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Ahead of the Federal Reserve statement and presser today comes a beautifully-timed paper from the Centre for Economic Policy Research’s VoxEU:

Market volatility is three times higher during press conferences held by current Chair Jay Powell than those held by his predecessors, and they tend to reverse the market’s initial reactions to the Committee statements…

This reversal in direction is systematically linked to the words used in Chair Powell’s speeches.

Perhaps shouldn’t come as a huge surprise that the Fed chair who presided over a global pandemic, and then the resulting rebound and inflation, has seen larger market reactions to press conferences than his predecessor:

But the study’s authors aren’t convinced Jay’s simply a victim of circumstance:

One explanation for the heightened market volatility during Chair Powell’s conferences could be the more volatile macro environment under his tenure, which includes the pandemic response and subsequent resurgence of inflation. However, there is no significant difference in market volatility across the three chairs during the placebo window, suggesting the heightened volatility during Chair Powell’s press conferences is not an artifact of higher baseline market volatility.

Of course, it could also be that heightened macroeconomic volatility (not market volatility) has simply made the Fed’s policy moves more important. That wouldn’t affect the market in the weeks leading up to a Fed meeting, but would bring greater volatility around the statement.

Powell’s press conferences also seem to have significantly more volatility than the statements:

One interesting point is that Powell also has held more frequent press conferences than former Fed chairs Janet Yellen or Ben Bernanke. It’s not clear this is a situation where the more data points would naturally cause a reversion to the mean, of course, but it’s worth noting.

So what does all of it mean? First, the press conferences are becoming more important, and probably by design:

These patterns indicate a shift in the role of the Fed press conference to one of growing importance – and not always as a straightforward reiteration of the FOMC statement. Such changes may be due course for a communication strategy that is always evolving . . . It is also possible that the press conference allows the Chair to emphasise his own views and get out ahead of other committee members – Meade (2005) and Gerlach-Kristen and Meade (2010) document strategies used by previous chairs to manage dissent – or to broach parts of the FOMC discussion not captured by the FOMC statement that the market finds consequential.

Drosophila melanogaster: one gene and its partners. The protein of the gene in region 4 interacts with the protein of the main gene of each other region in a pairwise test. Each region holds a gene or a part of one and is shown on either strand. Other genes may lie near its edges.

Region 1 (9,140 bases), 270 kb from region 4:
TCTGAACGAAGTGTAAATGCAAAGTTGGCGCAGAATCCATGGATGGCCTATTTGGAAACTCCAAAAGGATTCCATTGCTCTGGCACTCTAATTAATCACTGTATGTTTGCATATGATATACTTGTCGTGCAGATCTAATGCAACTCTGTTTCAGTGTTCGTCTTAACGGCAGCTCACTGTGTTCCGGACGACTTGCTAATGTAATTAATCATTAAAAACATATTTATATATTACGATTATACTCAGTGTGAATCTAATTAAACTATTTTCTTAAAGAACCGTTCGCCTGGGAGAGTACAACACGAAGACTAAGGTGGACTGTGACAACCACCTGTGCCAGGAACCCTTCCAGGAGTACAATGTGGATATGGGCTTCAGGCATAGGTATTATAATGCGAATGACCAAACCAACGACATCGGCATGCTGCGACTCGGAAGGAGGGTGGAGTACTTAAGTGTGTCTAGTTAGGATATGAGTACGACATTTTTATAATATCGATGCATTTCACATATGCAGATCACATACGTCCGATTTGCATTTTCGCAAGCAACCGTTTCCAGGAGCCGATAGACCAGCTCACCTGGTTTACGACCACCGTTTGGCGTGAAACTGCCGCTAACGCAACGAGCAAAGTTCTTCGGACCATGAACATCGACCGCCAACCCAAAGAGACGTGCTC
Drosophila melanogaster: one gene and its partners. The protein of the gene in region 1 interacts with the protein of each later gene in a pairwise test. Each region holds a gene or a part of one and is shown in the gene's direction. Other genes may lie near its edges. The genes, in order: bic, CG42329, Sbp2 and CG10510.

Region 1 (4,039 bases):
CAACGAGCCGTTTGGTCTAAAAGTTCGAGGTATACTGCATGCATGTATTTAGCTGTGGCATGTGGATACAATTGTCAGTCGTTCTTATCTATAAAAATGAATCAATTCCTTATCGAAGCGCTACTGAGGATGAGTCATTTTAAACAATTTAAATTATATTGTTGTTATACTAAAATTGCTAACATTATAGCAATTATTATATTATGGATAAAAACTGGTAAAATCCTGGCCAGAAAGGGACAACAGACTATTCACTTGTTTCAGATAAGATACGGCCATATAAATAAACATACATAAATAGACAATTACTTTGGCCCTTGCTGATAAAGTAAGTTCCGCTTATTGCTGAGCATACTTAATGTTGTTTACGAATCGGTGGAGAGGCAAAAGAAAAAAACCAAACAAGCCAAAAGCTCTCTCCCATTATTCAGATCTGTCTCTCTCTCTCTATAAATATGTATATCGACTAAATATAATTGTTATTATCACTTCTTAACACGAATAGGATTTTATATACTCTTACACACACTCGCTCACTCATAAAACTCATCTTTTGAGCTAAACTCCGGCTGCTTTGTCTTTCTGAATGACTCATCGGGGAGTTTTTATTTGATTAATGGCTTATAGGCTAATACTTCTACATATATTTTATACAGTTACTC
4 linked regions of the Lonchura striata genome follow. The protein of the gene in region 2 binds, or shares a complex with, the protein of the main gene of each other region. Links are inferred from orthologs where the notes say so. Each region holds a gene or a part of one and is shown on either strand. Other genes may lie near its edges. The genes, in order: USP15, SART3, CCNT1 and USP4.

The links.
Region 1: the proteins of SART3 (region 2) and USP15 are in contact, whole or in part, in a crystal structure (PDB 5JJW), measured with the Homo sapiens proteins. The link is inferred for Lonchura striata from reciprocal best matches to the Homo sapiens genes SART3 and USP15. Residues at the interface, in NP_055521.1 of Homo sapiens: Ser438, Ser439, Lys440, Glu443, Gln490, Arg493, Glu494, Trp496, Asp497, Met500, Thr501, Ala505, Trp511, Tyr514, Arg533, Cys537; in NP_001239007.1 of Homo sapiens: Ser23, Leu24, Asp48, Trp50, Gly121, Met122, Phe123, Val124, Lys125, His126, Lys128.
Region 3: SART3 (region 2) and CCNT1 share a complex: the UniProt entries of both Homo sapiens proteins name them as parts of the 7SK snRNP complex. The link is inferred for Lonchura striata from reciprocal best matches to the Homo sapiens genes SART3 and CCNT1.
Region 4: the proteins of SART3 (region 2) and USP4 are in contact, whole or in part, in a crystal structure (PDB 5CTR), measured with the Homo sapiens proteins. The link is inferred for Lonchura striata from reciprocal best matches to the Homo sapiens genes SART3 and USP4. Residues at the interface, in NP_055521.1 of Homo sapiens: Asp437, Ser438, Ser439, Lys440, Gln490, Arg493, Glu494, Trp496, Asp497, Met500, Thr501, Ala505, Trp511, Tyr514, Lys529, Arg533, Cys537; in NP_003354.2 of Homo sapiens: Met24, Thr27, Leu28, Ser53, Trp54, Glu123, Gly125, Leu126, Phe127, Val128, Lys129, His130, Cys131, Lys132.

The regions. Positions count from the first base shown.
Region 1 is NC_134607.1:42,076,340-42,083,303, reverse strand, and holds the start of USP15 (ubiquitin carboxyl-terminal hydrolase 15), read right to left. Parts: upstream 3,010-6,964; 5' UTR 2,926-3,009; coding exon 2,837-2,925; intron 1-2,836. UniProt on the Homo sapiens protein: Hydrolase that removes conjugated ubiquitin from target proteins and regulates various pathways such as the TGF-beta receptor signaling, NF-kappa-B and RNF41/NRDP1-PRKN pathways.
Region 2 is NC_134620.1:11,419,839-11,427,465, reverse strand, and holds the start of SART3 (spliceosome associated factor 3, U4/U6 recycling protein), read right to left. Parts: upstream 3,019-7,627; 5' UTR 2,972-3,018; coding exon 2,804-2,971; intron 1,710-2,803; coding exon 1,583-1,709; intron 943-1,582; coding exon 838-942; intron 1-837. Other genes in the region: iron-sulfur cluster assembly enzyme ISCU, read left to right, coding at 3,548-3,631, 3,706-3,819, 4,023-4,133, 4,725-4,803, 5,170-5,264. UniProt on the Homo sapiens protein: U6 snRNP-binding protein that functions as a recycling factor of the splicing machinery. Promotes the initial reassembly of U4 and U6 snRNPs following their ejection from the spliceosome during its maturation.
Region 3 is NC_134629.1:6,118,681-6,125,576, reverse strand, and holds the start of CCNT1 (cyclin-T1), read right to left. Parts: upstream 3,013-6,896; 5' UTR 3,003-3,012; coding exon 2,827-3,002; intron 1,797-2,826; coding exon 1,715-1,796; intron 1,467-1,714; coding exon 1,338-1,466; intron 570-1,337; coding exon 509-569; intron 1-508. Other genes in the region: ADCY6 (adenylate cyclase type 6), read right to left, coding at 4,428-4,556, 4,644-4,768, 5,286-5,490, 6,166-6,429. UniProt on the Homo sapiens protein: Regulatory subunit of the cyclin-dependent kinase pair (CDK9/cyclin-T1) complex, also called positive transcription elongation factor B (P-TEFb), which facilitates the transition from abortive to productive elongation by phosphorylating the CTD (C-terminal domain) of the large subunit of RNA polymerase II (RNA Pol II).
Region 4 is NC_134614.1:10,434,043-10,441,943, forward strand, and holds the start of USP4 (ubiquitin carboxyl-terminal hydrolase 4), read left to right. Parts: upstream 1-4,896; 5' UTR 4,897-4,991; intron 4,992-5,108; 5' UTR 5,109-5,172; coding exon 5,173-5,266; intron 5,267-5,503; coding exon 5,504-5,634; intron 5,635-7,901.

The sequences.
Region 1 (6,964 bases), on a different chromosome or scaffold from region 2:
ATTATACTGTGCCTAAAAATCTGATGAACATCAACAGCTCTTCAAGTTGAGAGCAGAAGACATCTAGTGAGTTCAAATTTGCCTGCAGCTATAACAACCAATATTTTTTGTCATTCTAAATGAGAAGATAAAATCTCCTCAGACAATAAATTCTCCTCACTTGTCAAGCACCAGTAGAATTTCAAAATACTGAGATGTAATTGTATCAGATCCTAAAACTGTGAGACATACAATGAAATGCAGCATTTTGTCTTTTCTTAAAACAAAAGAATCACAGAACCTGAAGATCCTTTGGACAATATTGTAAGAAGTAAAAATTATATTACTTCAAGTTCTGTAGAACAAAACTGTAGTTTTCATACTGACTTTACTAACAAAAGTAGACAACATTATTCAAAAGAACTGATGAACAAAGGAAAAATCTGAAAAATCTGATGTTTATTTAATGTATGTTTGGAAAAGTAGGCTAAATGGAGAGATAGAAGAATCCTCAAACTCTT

Whether that achieves the Fed’s goals is a different question altogether. From the authors, with our emphasis:

. . . deviating from the unified message in the FOMC statement and causing increased market volatility may be at odds with the Fed’s other communication goals. As explained by Alan Blinder (1998), “By making itself more predictable to the markets, the central bank makes market reactions to monetary policy more predictable to itself. And that makes it possible to do a better job of managing the economy”. Large fluctuations in stock and bond markets certainly seem incompatible with the goals of increasing predictability and reducing uncertainty. Indeed, we show evidence that recent conferences have been less successful at reducing uncertainty about the path of future interest rates, as measured using implied volatility of options on short- and long-term Treasuries.

A final possibility is that the goal of minimising market fluctuations is the wrong one. As Stein (2014) posits, a Fed that has “developed a reputation for worrying less about the immediate bond-market effect of its actions [...may] be able to adjust policy more nimbly when it needed to”. In other words, when the FOMC is learning about the state of the economy at as rapid a clip as today, perhaps a Fed Chair willing to jostle markets is exactly what is needed.

Find the full paper here.

Further reading
This particular Fed rule is still undefeated

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